A ballot initiative requiring universal background checks for all sales and transfers of firearms in Nevada is being met with resistance and nit-picking by gun rights group Nevadans for State Gun Rights, according to the Elko Daily Free Press.
The initiative, to be voted on in 2016, is expected to be on the ballot after grassroots leaders submitted petitions with nearly 247,000 signatures Nov. 12.
The grassroots effort led by Nevadans for Background Checks only requires 102,000 signatures to be on the 2016 ballot. The group’s spokesman, Jack Warner, said his group is confident the measure will be certified. Nevadans for State Gun Rights say that the ballot measure should be thrown out immediately, after poring over the submitted petitions. They say they have been going through all the paperwork submitted, and the errors show the measure should be trashed entirely:
In a letter obtained Monday by The Associated Press, Nevadans for State Gun Rights tells Secretary of State Ross Miller that initiative proponents missed a deadline to deliver signatures to one clerk. The group also says some pages lack a proper signature-gatherer’s affidavit, and some signatures are dated after the affidavit was notarized.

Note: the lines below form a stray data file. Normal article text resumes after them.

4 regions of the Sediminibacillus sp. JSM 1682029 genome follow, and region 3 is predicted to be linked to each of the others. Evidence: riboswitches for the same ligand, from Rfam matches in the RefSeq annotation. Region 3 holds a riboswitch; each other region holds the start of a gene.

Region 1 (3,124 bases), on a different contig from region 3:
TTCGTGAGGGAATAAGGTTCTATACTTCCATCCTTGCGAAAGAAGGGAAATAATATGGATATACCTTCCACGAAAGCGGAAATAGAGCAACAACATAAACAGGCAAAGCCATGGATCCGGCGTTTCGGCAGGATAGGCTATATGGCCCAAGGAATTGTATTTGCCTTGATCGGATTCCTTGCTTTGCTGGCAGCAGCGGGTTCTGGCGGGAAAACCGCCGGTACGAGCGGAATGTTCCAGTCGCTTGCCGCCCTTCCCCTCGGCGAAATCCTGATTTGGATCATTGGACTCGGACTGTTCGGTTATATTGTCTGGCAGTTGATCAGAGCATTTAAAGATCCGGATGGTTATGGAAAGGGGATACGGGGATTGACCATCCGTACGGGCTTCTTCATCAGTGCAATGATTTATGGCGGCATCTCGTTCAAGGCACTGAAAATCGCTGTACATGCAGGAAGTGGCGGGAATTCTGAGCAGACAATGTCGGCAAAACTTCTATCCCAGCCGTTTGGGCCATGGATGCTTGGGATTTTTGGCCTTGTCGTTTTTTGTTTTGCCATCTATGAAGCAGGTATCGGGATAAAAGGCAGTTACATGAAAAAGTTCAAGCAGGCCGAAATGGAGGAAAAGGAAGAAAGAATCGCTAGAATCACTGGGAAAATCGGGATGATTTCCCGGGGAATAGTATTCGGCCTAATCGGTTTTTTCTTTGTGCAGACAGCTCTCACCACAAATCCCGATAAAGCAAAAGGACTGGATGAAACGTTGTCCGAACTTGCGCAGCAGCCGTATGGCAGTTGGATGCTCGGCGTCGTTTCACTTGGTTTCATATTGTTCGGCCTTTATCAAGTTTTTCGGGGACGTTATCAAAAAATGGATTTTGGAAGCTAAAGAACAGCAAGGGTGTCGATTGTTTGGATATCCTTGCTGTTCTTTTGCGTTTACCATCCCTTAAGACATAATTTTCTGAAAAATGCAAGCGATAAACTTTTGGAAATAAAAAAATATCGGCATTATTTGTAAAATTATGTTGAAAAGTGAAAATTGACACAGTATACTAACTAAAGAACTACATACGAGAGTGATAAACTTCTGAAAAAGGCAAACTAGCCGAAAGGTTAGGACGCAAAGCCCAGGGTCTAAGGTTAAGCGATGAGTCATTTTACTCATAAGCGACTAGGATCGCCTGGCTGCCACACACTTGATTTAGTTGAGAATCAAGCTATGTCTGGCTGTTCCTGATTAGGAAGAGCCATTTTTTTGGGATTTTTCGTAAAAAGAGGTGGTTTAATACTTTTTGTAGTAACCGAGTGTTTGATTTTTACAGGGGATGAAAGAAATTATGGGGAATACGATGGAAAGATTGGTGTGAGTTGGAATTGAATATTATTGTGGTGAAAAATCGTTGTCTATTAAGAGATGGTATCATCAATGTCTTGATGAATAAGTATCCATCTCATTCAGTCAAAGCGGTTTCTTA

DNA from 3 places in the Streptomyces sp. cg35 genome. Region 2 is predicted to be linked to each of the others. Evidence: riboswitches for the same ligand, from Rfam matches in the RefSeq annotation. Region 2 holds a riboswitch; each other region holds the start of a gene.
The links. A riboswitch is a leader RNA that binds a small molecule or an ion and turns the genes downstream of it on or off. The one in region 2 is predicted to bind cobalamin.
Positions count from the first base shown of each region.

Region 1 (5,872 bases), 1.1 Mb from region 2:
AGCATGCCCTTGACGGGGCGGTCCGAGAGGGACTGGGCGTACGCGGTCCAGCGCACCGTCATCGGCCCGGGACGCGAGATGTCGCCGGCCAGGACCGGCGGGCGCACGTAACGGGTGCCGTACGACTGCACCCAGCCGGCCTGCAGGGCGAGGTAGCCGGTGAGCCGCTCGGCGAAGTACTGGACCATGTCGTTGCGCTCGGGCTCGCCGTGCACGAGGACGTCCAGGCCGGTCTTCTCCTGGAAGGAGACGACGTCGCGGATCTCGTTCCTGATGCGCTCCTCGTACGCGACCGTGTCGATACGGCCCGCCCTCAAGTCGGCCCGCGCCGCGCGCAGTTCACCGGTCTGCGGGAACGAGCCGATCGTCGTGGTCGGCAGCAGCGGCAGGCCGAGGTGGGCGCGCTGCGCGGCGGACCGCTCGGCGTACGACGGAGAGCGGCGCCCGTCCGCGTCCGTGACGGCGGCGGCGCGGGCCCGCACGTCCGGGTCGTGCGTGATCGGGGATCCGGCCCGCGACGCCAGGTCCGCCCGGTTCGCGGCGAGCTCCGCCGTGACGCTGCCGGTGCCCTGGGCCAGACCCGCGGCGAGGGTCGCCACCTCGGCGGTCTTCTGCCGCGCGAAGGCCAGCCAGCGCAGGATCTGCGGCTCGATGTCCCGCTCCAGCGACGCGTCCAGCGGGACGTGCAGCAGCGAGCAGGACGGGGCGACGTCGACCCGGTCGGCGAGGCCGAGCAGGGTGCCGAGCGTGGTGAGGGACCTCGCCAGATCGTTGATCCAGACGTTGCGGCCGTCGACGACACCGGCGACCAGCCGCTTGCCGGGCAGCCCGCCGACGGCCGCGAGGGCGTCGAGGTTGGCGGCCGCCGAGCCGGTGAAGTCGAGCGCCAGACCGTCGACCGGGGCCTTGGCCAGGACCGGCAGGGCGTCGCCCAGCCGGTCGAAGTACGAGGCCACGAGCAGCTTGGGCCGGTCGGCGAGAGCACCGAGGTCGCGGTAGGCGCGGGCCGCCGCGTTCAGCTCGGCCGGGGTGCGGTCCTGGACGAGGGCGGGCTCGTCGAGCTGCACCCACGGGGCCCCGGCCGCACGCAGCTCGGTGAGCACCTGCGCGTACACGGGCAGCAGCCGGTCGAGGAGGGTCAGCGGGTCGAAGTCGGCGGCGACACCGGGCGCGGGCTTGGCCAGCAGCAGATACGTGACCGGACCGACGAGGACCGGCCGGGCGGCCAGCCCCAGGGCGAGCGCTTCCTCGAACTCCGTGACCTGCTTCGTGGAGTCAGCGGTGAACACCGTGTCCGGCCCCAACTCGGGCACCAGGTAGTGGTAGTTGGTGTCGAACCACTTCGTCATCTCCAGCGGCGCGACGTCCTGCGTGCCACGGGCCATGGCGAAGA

Petitions were turned in Nov. 13 to the Storey County clerk, said Don Turner, head of the gun rights group. That means proponents not only missed the Nov. 12 deadline there, they also missed a requirement to submit documents to each of Nevada’s 17 county clerks on the same day, he said.
“Those are problems we found in just one county,” Turner said.
Turner, a former NRA board member, is also president of the Nevada Firearms Coalition (NFC) — the NRA’s officially sanctioned state association in Nevada that was formed in 2011 after the Nevada State Rifle and Pistol Association folded.
It’s obvious that right-leaning gun groups don’t want gun control measures to be decided by the people, who overwhelmingly support strict background checks. In fact, 74% of Americans who live in a household with an NRA member member overwhelmingly favored the idea of making private gun sales and sales at gun shows subject to such checks, according to Pew Research.
For all the right-wing’s whining and bellowing about state rights, when it comes down to it, they’re not really all that receptive to the will of the people.
If they can’t trust voters to merely vote on a ballot initiative, they’ll do everything they can to keep that measure from making it onto the ballot in the first place.
Invalidating nearly 145,000 petition signatures will certainly be a feat, but nothing is impossible when the NRA and right-wing money machine is involved.
In other words, Nevadans — keep an eye on this one.